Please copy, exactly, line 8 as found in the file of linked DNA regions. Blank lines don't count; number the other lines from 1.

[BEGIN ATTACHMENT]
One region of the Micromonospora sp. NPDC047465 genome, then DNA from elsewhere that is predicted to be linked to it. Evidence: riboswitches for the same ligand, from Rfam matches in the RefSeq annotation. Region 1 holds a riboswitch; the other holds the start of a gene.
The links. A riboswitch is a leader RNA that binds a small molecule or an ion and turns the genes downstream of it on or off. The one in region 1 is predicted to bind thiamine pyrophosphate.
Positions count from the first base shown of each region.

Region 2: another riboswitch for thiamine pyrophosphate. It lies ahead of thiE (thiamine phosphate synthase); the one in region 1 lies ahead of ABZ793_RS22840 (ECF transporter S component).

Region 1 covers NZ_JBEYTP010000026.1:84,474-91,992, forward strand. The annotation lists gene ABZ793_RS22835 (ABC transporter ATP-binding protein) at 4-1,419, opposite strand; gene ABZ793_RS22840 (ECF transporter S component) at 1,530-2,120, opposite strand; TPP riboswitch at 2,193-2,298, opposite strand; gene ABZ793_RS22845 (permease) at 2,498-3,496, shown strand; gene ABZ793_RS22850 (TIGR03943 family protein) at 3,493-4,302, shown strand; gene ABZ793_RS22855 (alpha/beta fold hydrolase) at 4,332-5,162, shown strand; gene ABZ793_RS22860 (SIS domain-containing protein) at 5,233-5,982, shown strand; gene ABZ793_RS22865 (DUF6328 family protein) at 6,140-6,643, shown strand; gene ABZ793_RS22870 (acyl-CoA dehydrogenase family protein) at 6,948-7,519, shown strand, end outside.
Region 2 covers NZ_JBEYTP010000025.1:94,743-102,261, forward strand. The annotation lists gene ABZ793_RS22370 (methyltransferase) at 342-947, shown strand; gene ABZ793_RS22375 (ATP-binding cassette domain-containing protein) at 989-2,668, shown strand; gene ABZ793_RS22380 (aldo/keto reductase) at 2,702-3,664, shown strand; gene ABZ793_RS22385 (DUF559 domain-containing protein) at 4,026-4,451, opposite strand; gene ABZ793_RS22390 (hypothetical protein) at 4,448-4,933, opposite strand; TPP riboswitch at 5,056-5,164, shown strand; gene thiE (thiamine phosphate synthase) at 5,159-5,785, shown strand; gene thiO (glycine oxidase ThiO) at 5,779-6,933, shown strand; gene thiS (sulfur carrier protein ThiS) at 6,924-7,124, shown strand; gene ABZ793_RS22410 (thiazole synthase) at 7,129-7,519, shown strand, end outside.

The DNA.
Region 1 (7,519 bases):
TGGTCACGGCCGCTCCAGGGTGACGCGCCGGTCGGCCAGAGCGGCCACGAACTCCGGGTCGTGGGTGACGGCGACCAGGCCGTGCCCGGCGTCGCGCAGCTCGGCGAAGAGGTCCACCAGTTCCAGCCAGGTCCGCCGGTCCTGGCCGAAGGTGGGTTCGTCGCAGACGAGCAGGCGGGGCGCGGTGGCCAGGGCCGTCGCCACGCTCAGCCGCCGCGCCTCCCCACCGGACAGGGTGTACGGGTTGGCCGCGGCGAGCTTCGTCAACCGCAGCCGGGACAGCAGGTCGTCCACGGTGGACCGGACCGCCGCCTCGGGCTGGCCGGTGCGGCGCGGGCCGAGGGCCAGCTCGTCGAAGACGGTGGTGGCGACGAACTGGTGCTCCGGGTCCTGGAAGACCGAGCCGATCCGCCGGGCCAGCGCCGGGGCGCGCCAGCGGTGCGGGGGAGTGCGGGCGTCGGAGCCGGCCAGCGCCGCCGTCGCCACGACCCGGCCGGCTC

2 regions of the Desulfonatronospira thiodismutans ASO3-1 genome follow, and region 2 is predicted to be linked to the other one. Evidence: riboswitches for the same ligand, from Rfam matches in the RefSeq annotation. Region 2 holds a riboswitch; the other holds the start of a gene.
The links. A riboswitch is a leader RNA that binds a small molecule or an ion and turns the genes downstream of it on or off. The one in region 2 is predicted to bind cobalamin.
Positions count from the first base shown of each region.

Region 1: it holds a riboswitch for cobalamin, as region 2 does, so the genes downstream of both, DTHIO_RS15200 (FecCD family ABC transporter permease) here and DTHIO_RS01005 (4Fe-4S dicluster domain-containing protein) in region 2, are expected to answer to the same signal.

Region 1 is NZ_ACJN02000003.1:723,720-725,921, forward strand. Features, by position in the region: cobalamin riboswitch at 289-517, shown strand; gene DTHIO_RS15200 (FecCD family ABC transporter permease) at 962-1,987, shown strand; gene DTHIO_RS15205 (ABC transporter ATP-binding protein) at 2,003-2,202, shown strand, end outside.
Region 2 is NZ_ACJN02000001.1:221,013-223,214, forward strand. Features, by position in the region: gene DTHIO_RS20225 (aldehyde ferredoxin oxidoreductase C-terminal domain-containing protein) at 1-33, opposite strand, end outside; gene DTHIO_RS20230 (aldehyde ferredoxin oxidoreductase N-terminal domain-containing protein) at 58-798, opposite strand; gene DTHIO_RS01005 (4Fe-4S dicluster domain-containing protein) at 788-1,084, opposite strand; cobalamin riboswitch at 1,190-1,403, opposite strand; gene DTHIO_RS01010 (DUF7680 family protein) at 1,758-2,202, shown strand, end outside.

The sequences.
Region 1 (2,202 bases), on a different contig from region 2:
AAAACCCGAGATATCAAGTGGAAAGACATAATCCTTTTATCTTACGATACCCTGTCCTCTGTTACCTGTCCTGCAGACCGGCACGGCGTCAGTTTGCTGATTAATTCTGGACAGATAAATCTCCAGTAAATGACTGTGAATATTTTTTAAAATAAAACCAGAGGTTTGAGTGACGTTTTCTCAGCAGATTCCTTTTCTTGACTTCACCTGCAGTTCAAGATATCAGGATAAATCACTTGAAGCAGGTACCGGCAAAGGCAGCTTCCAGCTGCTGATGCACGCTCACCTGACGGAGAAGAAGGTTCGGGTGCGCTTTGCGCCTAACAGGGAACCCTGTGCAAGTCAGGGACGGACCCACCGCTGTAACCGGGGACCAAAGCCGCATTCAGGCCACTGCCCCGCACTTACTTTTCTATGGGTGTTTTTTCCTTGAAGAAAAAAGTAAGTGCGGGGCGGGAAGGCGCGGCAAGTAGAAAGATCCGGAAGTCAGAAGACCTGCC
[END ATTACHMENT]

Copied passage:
Region 1 (7,519 bases):